Summer is here and if you can’t keep your cool it’s possible that you could be putting your life at risk.

As it heats up, and the mercury starts rising past 90 degrees, your body and health are at risk.

In 2013 there were 39 confirmed cases of children dying of heat stroke from being left in a car.

Temperatures inside a vehicle can rise to life-threating heat rapidly, even if the temperatures outside are relatively mild. In just 10 minutes the temperature inside a car can rise 20 degrees hotter than the outside temperature. In 30 minutes the inside can be 34 degrees hotter.

A child’s body does not have the same internal temperature control as an adult’s body! A child’s body can warm three to five times faster!

Don’t leave unattended living organisms in the car alone … PERIOD.

Now that we’ve gotten the “don’t leave a kid alone in a car” speech over with lets get onto how the summer heat can put your life in danger.


All living organisms require water to live. Currently there has never been an organism discovered that could exist without water.

For us humans, water is extremely crucial considering that water makes up 60 per cent of our body mass.

But if you expel more H2O than you intake you will become dehydrated. We lose water constantly through our breathing, excretion, and sweating. Your body never stops losing water.

In the heat of the summer – especially in dry arid regions – that loss of water is greatly excelled.

The loss of water also makes it hard for your body to regulate it’s own temperature. This leaves you susceptible to heat related illness.

Dehydration is a killer. It’s important to drink plenty of cool, clean water when you’re out in the heat.

Heat Related Illness

Of the heat related illnesses heat stroke is the most dangerous heat related illness. A heat stroke is considered a medical emergency which may lead to death and should be treated so. Seeking immediate medical attention if you or someone else suspects to be suffering from a heat stroke is highly advised.

As someone who’s had heat exhaustion – possibly a very minor heat stroke – I understand how dangerous it could be. It took years for my body to be able to stand any time in the heat and I was physically weak from it for months. Now I am much more careful in the heat of the summer.

Please read more about heat related illness here:

And more detailed info on heat stroke here:

The Hottest Part of the Day

The hottest time of the day during the typical summer day is in the mid afternoon. Here in N. Texas the hours of 2pm to 6pm during the summer months are usually the hottest with 4 pm being the apex of the heat.

During the summer try to avoid working outside in the heat during these times. Instead use the early morning, and the evening to beat the heat. Then you can take advantage of an afternoon siesta!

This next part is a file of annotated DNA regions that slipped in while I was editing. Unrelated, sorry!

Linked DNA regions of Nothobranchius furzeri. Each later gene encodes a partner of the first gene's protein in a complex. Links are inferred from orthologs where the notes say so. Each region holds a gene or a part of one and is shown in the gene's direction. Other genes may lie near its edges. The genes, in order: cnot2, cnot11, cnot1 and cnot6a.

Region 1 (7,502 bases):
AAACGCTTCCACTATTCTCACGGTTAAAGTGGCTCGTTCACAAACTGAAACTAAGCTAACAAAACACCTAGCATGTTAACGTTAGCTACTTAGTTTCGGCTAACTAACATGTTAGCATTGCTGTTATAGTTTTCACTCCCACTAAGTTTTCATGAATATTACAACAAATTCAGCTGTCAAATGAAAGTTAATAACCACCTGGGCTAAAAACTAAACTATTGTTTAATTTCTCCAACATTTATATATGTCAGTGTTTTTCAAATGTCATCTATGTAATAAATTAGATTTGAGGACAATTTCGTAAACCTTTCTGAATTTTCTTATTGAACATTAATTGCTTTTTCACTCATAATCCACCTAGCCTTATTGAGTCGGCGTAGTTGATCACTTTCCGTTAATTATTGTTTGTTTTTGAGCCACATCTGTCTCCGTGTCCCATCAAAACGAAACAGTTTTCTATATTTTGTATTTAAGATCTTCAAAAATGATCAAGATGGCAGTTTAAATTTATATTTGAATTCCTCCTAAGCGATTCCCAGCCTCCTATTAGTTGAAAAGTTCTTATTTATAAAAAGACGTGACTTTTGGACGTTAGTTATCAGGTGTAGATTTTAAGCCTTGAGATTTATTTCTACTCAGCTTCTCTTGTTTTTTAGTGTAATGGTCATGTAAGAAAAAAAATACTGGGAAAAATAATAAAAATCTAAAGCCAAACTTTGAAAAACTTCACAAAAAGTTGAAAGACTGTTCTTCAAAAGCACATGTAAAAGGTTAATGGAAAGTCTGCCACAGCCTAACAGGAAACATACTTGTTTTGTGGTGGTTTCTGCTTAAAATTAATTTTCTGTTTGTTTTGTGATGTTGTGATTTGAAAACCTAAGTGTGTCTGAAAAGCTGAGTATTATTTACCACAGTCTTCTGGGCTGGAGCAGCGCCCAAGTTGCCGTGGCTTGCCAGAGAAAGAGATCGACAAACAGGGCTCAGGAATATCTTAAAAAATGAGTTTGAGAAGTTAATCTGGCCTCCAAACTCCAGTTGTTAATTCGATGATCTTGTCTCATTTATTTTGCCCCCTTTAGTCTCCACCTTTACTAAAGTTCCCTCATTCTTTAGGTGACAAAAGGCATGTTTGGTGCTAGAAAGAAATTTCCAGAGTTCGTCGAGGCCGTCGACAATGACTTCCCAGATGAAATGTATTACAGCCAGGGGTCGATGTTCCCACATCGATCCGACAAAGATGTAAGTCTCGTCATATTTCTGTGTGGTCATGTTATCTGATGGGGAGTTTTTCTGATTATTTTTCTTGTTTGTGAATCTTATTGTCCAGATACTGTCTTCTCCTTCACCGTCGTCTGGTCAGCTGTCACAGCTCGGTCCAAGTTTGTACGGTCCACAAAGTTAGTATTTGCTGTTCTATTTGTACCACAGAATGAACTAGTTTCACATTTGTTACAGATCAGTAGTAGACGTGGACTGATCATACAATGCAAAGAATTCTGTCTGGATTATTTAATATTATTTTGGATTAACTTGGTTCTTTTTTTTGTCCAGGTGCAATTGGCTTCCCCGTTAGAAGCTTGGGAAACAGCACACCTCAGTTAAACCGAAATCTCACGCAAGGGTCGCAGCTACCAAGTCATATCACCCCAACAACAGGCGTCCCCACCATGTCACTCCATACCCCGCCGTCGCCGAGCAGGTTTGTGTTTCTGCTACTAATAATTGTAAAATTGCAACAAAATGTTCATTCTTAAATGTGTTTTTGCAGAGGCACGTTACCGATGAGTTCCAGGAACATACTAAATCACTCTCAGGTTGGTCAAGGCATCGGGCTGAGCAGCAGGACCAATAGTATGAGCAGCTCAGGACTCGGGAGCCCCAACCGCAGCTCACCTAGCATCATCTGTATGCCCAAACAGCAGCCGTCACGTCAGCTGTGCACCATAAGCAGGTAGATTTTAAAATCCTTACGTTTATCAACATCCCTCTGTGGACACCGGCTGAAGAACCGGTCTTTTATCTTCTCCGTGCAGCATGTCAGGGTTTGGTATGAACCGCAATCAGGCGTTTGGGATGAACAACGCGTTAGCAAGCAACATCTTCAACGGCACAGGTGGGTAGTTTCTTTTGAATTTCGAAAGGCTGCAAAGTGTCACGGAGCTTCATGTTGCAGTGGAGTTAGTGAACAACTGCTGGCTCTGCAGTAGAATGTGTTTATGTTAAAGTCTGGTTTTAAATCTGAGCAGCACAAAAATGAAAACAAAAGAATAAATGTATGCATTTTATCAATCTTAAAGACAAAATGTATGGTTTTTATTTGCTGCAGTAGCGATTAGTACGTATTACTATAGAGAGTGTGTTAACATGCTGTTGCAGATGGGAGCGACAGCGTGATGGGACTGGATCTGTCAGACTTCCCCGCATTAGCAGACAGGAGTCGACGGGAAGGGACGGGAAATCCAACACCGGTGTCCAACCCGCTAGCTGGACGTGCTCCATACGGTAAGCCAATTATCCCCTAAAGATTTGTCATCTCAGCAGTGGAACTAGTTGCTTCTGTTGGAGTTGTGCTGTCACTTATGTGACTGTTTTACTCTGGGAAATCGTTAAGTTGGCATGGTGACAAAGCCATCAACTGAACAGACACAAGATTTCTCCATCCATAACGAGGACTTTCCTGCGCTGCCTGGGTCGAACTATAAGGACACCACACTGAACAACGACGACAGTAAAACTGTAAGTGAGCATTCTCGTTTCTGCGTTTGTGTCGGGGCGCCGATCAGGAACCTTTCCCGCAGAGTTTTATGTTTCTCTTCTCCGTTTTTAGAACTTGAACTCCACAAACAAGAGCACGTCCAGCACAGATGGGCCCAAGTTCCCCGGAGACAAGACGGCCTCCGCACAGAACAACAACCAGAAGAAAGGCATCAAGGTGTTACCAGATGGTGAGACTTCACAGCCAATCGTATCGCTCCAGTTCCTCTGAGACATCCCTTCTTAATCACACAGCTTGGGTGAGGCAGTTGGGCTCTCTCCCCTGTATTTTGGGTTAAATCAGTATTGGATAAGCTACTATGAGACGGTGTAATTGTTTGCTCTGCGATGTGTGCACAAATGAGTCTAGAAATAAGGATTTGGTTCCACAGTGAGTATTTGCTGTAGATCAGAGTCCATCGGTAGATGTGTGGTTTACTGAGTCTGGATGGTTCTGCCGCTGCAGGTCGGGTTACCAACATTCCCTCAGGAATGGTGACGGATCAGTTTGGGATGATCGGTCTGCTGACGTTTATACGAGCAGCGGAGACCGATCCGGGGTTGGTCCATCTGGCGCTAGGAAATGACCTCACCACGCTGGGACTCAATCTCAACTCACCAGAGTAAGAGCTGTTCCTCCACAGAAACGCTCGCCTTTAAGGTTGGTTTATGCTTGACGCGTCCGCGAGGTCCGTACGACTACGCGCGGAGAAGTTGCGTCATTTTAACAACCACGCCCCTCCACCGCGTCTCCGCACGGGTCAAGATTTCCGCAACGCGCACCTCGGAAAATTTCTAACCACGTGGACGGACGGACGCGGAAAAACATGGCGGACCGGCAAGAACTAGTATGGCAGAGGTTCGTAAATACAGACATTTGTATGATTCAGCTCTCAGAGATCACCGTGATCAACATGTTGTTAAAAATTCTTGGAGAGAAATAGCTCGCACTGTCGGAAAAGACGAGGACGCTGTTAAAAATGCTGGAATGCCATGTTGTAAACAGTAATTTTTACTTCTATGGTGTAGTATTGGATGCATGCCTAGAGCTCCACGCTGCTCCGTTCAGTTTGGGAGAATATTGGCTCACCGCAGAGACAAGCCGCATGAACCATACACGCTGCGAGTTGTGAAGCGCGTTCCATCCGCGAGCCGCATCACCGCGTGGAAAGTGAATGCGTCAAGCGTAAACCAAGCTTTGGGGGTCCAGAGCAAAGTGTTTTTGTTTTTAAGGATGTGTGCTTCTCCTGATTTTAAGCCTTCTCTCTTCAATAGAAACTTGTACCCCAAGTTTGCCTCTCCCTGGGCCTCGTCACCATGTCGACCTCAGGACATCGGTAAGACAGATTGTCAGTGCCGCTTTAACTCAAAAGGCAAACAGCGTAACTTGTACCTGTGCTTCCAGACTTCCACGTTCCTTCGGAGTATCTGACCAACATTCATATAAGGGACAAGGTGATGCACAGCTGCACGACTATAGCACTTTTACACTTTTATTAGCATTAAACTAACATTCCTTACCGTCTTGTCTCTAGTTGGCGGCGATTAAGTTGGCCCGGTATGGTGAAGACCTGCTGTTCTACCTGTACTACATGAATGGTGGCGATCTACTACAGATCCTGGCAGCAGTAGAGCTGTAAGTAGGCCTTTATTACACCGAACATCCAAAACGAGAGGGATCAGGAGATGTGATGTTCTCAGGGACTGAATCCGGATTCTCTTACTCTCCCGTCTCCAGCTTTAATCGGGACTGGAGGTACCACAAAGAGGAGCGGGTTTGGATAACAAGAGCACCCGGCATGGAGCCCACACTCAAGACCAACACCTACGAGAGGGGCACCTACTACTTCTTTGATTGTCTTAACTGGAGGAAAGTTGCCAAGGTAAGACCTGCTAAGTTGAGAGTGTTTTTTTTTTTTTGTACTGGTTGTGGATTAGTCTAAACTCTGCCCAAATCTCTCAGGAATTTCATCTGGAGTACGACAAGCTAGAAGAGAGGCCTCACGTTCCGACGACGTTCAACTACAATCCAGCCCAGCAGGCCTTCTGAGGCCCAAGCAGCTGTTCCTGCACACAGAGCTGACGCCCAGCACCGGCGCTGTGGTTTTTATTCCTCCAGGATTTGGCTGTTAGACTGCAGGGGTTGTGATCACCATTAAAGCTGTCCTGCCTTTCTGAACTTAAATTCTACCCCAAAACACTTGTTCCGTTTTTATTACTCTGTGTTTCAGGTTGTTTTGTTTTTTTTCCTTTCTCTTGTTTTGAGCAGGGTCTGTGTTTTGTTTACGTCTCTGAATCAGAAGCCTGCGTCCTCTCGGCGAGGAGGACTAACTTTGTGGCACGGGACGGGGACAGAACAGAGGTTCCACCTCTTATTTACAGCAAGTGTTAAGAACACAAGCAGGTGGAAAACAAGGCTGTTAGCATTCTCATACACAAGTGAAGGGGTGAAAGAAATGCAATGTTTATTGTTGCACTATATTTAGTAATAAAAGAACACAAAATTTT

If you aren’t sure what the hottest time of the day is where you live, just ask a couple of ‘old-timers’. They’ll know!

Keeping Your House Cool

It’s not uncommon for A/C units to bite the dust here in the Texas heat. And when that happens the heat in ours homes can quickly skyrocket.

These simple tips can help you keep it cooled down if your A/C is on the fritz:

One big mistake that people often make is opening all their windows and curtains when the A/C goes out. It’s important to block out as much sun as possible during the day to keep your home cool. Light colored and solar blocking curtains during the day will help greatly. Then you let the cooler air in at night. There are more details about this in the article link above.

Here is a neat simple little A/C unit you can make for your home:

I did make my own and test it out. The more frozen blocks of ice in the cooler the better it will work. I was fairly satisfied with the results and may use it to try and help keep some load off my A/C unit during the hottest days.

Stay Covered in the Sun

Protective clothing is also important during the summer. You may be tempted to go sleeveless or for the ladies a skimpy tank top. But exposed skin is susceptible to sunburn!

Loose fitting and light colored full cover cotton clothing will help you keep cool. A lightweight long sleeve shirt can also keep the sun off your arms. It may seem counterintuitive but sometimes the proper long sleeve shirt can keep you cooler!

To understand how important it is to protect yourself from the sun look to the people who live in the hottest and driest climates. They are often covered head to toe in loose fitting clothing!

Here’s some info from REI about proper sun protective clothing:

The summer heat is nothing to be taken lightly! Also remember that concrete and blacktop jungles are much hotter than grassy areas. They soak up the heat and radiate it back into your environment. If you really want to beat the heat this summer head for the countryside!

Do you have any great advice for keeping cool this summer? Your advice could just save someone’s life so comment below!